Aside from an economical staging of Frank Martin’s Le Vin herbé, Welsh National Opera subsisted entirely on revivals in 2017. Yet the company turned this to its advantage in an Autumn season that saw Natalya Romaniw tour her magnificent Tatyana in Eugene Onegin and two of director David Pountney‘s greatest achievements return to astound new audiences. Ten years on from its premiere, his production of Mussorgsky’s unwieldy political opera had the confidence of a director in his prime, and it was sensationally conducted by Tomáš Hanus.
4. Kat’a Kabanova (Opera Holland Park)
There are three Janáček operas in my top four. No apology needed for that; Moravia’s finest was the most theatrical composer of them all and his operas are a gift to a good director. Olivia Fuchs’s restaging of her 2009 Kat’a Kabanova for OHP showcased her talents as a director of character and a painter of relationships at their most intimate. Julia Sporsén was heartbreaking in the title role, while tenors Peter Hoare and Nicky Spence completed a summer Janáček double hard on the heels of Grange Park Opera’s Jenůfa. Sian Edwards and the City of London Sinfonia delivered a tight, right reading of the score.
3. Osud / L’Enfant et les sortilèges / Trouble in Tahiti (Grand Theatre, Leeds and tour)
Opera North’s ‘Little Greats’ season of six one-act operas yielded no fewer than three five-star shows – an impressive strike rate. Janáček’s Osud (‘Fate’), in another Annabel Arden production, is thematically strange yet somehow typical of its composer and provided tenor John Graham-Hall with a gem of a role. The Canadian mezzo Wallis Giunta, meanwhile, did the double as a brattish child in Ravel’s cautionary opera (Arden #3) and as a desperate housewife in Leonard Bernstein’s startling Trouble in Tahiti, sharply directed by Matthew Eberhardt and stylishly conducted by Tobias Ringborg.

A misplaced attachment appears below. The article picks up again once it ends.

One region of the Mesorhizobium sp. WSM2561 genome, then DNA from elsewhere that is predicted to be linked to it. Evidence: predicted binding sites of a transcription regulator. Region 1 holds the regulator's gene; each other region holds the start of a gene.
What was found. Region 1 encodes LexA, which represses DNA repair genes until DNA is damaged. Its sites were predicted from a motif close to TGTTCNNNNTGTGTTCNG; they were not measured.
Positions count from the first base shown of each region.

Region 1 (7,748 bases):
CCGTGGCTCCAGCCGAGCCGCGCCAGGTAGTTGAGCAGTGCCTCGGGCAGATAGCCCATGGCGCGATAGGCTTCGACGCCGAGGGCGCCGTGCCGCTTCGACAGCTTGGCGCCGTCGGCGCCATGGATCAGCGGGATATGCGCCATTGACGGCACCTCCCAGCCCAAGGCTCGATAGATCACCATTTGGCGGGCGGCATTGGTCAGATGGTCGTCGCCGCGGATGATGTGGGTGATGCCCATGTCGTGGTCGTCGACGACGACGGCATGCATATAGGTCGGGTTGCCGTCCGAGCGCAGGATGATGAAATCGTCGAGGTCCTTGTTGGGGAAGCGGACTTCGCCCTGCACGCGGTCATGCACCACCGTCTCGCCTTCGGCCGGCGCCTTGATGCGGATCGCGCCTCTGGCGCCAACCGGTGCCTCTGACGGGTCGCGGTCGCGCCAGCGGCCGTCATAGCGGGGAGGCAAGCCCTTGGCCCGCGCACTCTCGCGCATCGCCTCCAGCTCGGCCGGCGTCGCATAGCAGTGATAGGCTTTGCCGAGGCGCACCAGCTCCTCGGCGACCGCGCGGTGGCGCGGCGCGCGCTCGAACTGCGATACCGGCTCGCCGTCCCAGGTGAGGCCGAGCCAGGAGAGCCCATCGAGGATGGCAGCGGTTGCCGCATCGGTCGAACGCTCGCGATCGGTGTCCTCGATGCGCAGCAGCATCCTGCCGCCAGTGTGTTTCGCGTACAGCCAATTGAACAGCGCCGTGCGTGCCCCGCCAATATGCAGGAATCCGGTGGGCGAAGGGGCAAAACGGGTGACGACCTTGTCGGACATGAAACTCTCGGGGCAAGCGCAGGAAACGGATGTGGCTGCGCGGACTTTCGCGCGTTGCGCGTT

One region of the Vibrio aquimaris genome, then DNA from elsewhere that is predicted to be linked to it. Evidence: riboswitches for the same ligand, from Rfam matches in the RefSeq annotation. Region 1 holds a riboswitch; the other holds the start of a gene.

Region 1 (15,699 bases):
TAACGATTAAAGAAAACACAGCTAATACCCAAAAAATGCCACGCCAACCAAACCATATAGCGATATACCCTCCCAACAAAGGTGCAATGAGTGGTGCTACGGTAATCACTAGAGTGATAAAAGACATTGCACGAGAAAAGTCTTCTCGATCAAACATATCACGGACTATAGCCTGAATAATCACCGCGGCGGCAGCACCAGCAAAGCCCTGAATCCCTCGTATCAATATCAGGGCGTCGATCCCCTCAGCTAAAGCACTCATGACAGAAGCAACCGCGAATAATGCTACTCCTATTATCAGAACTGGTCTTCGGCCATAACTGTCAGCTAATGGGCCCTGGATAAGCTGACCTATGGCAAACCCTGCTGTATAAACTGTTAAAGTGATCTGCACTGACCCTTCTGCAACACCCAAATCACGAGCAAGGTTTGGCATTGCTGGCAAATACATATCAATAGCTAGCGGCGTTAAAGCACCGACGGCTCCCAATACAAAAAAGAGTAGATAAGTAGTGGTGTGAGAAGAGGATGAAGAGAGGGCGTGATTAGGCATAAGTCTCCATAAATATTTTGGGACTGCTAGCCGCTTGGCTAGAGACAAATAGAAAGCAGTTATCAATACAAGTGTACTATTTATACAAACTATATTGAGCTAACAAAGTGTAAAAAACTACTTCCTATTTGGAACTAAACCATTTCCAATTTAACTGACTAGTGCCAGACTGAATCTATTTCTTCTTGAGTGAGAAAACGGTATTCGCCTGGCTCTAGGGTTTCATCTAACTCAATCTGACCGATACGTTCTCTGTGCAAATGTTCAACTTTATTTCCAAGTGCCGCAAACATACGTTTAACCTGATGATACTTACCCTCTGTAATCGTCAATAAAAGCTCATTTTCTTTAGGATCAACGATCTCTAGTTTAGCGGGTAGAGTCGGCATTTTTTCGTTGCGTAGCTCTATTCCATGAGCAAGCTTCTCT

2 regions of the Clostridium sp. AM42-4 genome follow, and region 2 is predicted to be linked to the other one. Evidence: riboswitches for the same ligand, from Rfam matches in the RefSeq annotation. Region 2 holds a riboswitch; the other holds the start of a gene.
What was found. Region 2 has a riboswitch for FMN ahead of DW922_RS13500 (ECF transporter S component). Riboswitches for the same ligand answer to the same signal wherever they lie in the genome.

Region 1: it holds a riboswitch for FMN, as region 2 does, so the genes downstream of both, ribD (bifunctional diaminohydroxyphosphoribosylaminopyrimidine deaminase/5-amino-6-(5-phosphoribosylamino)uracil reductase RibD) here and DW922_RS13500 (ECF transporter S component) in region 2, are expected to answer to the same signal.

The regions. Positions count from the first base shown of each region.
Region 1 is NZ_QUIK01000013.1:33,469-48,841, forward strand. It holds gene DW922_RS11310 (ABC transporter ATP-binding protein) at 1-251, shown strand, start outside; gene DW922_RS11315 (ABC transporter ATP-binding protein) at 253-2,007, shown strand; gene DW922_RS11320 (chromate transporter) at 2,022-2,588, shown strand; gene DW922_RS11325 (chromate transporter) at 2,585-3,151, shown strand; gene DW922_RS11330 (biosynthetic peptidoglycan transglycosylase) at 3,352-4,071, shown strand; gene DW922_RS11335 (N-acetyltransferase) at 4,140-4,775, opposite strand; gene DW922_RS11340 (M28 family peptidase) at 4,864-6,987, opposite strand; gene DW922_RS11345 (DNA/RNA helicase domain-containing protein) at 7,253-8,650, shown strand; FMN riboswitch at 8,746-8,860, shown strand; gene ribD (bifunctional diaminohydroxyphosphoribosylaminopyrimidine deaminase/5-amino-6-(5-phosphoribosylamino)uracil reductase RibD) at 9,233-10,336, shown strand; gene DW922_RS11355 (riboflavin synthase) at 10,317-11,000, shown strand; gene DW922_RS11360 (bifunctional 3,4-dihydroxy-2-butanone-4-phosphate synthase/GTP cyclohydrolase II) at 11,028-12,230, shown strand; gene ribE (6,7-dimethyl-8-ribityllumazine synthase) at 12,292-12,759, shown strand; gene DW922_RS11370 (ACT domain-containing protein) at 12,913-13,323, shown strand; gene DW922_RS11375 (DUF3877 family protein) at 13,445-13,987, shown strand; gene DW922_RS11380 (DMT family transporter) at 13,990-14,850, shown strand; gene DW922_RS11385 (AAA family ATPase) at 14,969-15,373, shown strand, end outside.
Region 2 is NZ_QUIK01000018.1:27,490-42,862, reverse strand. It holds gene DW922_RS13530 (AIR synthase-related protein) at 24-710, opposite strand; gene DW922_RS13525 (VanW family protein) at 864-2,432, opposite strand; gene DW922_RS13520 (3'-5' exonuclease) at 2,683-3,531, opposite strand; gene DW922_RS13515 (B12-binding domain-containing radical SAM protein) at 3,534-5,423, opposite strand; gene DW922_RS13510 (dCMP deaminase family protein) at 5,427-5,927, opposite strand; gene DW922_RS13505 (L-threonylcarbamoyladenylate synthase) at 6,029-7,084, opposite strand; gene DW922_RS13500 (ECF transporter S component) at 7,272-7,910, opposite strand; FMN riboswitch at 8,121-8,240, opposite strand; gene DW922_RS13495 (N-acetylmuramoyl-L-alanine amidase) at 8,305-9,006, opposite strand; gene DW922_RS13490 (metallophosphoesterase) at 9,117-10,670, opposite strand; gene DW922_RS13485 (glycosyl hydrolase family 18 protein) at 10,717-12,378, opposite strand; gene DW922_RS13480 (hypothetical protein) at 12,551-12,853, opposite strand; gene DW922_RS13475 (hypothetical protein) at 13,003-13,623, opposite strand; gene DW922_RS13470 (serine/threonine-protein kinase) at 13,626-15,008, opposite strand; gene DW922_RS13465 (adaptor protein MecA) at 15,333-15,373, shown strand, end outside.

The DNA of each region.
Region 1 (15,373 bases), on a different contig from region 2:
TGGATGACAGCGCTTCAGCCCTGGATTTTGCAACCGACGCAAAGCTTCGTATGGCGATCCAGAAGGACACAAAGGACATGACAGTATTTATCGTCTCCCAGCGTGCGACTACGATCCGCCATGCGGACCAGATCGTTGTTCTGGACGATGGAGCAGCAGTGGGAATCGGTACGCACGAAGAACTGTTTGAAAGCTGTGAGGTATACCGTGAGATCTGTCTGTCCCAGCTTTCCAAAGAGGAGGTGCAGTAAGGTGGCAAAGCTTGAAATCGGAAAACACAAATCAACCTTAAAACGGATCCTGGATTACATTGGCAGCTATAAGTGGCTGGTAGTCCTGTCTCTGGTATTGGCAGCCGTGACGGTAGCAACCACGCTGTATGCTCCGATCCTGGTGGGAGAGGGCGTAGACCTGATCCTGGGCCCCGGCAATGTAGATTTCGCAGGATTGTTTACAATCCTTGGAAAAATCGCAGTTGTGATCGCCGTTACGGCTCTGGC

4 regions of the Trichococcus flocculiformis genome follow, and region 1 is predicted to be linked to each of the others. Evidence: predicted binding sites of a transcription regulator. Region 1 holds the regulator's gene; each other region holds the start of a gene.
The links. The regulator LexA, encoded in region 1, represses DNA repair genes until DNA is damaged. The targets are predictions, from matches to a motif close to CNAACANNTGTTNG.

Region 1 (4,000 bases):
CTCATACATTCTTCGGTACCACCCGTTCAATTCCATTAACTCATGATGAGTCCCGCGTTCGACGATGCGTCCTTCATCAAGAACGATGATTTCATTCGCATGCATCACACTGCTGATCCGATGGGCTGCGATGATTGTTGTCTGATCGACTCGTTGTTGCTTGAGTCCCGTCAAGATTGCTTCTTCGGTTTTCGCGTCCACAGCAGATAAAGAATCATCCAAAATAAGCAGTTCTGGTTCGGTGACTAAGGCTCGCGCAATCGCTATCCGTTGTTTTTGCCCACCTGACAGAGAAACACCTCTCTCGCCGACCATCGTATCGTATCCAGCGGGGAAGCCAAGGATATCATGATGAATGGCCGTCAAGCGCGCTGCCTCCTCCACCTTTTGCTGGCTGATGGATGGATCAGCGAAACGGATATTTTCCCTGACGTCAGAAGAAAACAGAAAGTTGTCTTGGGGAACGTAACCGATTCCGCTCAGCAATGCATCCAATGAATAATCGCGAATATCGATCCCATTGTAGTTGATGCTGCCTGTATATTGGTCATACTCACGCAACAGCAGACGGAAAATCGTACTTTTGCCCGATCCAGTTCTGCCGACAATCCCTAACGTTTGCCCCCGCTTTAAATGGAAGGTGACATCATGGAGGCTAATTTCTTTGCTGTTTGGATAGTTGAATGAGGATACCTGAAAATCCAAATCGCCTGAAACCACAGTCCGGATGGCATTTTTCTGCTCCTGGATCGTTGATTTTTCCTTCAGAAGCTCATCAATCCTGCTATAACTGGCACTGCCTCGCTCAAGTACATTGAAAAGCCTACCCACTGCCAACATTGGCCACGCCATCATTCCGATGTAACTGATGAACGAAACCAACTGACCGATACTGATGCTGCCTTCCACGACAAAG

2. From the House of the Dead (Wales Millennium Centre and tour)
My top two choices sprint clear of the pack and either could have claimed first place. Only the fact that David Pountney’s devastating WNO account of Janáček’s final opera is 35 years old prevents it from sharing the top spot; yet it remains a visceral evening of lyric theatre and has not aged a day. The late Maria Björnson’s sets and Chris Ellis’s lighting provided a powerfully grim environment within which Alan Oke, Adrian Thompson, Simon Bailey et al. evoked the mind-crushing harshness of Dostoyevsky’s labour camp. And it was superbly conducted by Tomáš Hanus, a man with Janáček in his bones.
1. Hansel and Gretel (Grand Theatre, Leeds and tour)
Opera North’s spellbinding reinvention of Humperdinck’s fairytale opera held more secrets and surprises within designer Giles Cadle’s unpromising high-rise tenement than we could reasonably expect. Edward Dick tapped into the very essence of childhood and parenthood in his production, and he employed bravura video technology by Ian William Galloway to forge its wonders. Katie Bray and Fflur Wyn were knockout as the children; Susan Bullock in full-on slattern mode was a perfect Witch as well as a far-from-perfect mother. Christoph Altstaedt was the sensitive conductor. If you’ve ever had kids and loved them you’ll have cried your eyes out during this visionary production. Well I did.